I have had the case personally where a form didn't get scanned or entered into the computer system after I mailed in a paper return. Spent 3 months in correspondence with the IRS (I won) because of a lost paper form. I now e-file (through my free copy of TT).
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Old 02-21-2012, 09:26 PM   #30
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I think I'd rather stick with the present (bad) method than be forced to prove to the IRS that their figures are incomplete/wrong every year.
+1

In the USA you are innocent until proven guilty, except when it comes to the IRS and SEC.
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Old 02-22-2012, 09:51 AM   #31
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Amen. The IRS pushes e-filing as being easier, more accurate, and saving the government money, so why not make it free? Because (IIRC) the IRS cut a deal with tax prep software makers not to make their own govt efile system but instead to use the commercial system(s) that belong to the software makers. It's simply a way to offer them a govt-sanctioned monopoly. And giving away free tax-filing to low-income folks just adds insult to injury--what kind of cr*p is that? Make it easy and free for low income people to comply with a government mandate, but everyone else will be forced to pay postage or buy software? If e-filing saves taxpayers money, why doesn't the government make it free and convenient for everyone to do it?

I've filed on paper before as my own little rebellious (and futile) "stick-it-to-the-man" gesture.
As much as I like and support eFile/paperless, I do agree with this aspect. I eFile because I get it free "at no charge" from Vanguard with TurboTax. I also get a free State package, but not state eFiling. So I dutifully fill an envelope with state forms and send it in at the last possible minute vs paying the state $15 for something that has to be much easier for the state...go figure. My futile gesture.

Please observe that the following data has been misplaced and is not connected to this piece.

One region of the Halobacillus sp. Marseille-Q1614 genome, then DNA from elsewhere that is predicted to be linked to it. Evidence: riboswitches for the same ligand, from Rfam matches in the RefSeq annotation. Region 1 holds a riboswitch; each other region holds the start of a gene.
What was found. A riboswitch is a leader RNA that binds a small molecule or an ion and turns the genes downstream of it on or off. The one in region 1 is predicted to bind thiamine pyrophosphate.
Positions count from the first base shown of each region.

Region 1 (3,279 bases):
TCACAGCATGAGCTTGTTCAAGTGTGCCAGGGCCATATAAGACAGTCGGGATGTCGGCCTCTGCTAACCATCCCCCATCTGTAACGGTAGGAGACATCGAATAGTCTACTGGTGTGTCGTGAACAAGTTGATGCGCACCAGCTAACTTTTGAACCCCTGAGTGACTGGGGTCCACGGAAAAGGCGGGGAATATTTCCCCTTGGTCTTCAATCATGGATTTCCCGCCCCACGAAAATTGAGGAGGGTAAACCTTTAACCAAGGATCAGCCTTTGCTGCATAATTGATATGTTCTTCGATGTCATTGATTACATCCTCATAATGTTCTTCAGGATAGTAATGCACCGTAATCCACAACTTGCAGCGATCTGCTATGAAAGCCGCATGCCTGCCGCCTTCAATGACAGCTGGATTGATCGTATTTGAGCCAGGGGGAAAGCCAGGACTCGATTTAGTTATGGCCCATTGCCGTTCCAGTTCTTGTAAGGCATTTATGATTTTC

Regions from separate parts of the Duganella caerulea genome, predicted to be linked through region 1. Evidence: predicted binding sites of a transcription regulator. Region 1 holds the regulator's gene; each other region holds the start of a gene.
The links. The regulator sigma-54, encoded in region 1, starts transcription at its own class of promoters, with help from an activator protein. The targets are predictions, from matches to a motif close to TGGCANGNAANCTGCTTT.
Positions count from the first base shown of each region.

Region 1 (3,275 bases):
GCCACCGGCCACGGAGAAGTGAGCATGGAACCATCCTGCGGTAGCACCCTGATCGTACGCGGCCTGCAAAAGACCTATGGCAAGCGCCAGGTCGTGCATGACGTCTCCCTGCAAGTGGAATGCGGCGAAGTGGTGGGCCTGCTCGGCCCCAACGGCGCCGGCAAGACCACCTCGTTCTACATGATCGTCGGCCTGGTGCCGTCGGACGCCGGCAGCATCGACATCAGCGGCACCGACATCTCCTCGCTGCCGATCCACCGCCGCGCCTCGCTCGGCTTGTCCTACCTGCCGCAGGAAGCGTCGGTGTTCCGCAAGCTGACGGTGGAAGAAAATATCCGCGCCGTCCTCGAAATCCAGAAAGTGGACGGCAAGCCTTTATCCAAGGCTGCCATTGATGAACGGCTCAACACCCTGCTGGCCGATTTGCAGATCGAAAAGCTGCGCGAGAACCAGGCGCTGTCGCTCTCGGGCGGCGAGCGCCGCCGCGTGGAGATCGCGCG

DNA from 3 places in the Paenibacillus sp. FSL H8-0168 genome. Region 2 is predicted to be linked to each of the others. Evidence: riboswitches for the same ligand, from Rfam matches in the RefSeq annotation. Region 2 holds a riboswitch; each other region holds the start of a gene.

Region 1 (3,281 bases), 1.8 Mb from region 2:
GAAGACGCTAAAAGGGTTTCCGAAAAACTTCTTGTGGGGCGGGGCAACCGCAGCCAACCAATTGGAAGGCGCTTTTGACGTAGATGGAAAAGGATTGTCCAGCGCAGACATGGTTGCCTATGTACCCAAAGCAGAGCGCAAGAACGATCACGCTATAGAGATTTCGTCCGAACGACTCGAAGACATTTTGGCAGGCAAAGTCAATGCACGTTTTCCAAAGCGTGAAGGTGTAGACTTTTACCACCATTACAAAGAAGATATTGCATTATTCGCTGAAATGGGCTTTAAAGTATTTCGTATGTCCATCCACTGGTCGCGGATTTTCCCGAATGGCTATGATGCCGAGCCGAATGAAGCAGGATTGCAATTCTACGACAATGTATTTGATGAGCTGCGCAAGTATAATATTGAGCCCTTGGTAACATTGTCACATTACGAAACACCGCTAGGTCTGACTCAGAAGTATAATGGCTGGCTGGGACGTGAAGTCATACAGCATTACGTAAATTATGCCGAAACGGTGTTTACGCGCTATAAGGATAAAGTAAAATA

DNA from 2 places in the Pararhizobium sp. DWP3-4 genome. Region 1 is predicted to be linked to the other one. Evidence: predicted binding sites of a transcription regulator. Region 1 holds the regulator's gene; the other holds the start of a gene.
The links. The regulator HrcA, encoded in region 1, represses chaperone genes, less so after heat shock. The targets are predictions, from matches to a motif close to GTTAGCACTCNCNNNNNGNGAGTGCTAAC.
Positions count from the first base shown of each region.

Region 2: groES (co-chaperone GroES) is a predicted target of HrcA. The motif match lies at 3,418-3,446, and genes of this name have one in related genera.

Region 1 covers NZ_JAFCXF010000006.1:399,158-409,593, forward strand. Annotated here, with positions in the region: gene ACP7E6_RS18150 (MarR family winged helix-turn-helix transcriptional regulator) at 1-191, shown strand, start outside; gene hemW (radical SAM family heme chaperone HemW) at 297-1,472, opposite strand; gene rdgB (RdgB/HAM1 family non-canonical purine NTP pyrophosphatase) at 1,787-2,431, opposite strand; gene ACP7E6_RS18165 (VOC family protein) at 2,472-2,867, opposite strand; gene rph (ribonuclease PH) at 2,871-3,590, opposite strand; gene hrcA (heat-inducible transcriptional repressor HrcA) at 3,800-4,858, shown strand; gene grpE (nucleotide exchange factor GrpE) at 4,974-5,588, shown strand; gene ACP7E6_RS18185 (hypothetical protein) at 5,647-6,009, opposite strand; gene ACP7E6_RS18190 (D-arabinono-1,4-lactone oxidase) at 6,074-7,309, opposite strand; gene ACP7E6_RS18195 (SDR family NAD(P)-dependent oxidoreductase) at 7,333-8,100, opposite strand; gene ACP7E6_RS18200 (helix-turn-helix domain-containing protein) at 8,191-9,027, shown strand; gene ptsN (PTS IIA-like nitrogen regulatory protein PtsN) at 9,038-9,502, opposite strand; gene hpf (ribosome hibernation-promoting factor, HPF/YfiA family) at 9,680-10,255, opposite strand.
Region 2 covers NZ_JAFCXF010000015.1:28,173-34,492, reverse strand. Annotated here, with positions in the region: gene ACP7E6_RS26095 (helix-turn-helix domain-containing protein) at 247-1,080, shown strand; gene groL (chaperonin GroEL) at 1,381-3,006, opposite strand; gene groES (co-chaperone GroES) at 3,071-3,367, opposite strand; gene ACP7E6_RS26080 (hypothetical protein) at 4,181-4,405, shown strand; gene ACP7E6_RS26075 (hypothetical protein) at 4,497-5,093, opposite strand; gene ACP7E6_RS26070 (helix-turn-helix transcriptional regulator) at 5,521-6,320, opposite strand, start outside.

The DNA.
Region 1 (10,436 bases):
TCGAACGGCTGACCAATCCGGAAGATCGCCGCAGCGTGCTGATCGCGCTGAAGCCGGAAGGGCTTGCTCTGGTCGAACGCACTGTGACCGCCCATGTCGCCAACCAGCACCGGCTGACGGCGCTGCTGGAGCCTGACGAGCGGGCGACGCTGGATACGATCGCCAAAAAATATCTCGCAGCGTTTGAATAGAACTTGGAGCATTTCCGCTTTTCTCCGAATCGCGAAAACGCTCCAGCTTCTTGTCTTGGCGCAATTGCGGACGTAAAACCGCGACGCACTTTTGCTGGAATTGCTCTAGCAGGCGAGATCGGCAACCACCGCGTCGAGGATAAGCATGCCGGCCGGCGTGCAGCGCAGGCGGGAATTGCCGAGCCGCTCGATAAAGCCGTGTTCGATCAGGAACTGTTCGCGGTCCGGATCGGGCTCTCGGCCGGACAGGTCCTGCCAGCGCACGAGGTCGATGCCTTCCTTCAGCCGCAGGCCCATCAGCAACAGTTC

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Old 02-22-2012, 09:54 AM   #32
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If the IRS is collecting data in paperless fashion from all sources, it should be a simple matter for their computer to total my numbers, and send me a bill for whatever I owe. If there are certain non-reported elements, such as deductable expenses, I can file just that data. Now THAT's what I'd call paperless.
Or maybe simplify the tax code. But I'm not holding my breath...
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Old 02-22-2012, 09:56 AM   #33
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+1

In the USA you are innocent until proven guilty, except when it comes to the IRS, SEC and DW
One minor change...
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Old 02-22-2012, 10:12 AM   #34
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I am all for the IRS or any government agency improving efficiency and reducing costs, now more important than ever with our deficits.
I don't know when I've ever seen a government agency's budget go down, so as far as reducing costs, where does that show up?